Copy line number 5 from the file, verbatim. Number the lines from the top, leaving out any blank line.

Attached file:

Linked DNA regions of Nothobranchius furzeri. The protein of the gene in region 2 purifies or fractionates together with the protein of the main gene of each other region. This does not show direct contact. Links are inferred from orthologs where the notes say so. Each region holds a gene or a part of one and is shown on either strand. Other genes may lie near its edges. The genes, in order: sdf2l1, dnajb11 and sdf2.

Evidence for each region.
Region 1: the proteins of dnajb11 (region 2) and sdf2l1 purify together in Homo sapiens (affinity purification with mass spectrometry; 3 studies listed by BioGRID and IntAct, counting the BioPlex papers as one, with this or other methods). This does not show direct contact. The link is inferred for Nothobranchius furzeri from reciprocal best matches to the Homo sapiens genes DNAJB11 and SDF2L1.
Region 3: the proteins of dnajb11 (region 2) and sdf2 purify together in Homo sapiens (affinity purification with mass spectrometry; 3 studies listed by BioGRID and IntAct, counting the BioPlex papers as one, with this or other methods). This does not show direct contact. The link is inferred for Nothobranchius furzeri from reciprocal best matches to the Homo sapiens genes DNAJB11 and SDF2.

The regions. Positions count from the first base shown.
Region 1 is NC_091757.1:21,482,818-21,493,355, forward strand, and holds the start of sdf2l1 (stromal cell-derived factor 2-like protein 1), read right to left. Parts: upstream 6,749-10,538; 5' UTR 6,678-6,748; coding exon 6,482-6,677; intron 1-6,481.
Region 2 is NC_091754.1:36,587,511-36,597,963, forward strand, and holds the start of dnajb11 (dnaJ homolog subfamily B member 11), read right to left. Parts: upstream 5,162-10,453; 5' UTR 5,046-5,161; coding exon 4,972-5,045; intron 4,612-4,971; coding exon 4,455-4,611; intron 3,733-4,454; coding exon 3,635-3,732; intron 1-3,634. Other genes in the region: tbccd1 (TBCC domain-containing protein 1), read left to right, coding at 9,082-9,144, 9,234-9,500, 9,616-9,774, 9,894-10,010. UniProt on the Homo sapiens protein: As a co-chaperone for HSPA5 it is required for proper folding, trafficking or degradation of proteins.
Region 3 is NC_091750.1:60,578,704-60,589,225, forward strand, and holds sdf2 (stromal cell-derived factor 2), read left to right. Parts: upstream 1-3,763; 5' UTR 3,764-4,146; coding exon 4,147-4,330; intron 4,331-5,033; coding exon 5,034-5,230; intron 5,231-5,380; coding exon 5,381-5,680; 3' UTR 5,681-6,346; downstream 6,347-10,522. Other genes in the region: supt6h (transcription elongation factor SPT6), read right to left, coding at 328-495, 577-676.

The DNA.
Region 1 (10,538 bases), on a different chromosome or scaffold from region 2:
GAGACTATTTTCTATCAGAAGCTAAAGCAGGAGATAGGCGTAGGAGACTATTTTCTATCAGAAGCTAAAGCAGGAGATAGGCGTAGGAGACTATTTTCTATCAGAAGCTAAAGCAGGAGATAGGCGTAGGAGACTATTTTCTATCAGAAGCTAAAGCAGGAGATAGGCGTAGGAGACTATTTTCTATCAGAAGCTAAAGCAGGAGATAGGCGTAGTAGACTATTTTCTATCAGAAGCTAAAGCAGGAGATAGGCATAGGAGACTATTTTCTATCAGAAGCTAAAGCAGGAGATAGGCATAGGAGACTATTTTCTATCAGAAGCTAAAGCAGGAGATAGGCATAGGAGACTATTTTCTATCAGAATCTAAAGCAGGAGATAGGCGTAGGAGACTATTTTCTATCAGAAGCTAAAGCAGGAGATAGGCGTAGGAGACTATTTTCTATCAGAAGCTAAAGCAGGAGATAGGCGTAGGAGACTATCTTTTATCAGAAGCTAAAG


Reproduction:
The regions. Positions count from the first base shown.